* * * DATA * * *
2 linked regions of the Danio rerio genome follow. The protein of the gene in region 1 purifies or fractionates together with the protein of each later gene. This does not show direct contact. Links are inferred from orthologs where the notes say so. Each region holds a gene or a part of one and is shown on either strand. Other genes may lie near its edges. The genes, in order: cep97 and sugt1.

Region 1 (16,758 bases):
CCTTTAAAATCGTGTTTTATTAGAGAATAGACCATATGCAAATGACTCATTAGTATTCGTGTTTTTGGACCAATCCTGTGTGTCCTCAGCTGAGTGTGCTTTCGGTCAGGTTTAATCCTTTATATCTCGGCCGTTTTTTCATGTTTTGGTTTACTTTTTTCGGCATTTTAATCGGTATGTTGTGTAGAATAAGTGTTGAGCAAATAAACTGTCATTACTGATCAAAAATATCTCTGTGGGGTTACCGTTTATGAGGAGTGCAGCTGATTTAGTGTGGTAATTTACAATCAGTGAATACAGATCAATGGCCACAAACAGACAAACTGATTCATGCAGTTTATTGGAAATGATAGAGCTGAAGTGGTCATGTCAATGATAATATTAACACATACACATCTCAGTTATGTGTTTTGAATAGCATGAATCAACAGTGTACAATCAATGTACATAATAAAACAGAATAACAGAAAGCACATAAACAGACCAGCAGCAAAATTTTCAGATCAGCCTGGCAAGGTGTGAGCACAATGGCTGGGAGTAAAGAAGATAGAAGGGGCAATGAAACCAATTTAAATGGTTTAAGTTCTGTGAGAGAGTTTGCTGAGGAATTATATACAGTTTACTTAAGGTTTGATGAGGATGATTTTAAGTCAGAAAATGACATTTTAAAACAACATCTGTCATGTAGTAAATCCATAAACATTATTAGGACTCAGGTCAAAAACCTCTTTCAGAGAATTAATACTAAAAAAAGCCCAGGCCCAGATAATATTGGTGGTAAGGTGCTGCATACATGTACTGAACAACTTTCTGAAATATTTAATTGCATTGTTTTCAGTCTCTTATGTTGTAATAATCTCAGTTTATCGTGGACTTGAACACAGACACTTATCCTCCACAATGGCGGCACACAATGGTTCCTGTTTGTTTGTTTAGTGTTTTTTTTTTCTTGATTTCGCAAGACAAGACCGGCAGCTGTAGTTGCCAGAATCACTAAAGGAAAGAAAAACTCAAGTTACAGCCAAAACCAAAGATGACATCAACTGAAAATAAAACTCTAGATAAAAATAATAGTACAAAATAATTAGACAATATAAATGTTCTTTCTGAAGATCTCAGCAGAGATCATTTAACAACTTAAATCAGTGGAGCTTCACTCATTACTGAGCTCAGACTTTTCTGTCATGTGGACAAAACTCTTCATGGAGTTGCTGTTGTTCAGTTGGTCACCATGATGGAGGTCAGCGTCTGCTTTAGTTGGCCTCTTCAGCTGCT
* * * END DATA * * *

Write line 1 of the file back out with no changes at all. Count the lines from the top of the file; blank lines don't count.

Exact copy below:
2 linked regions of the Danio rerio genome follow. The protein of the gene in region 1 purifies or fractionates together with the protein of each later gene. This does not show direct contact. Links are inferred from orthologs where the notes say so. Each region holds a gene or a part of one and is shown on either strand. Other genes may lie near its edges. The genes, in order: cep97 and sugt1.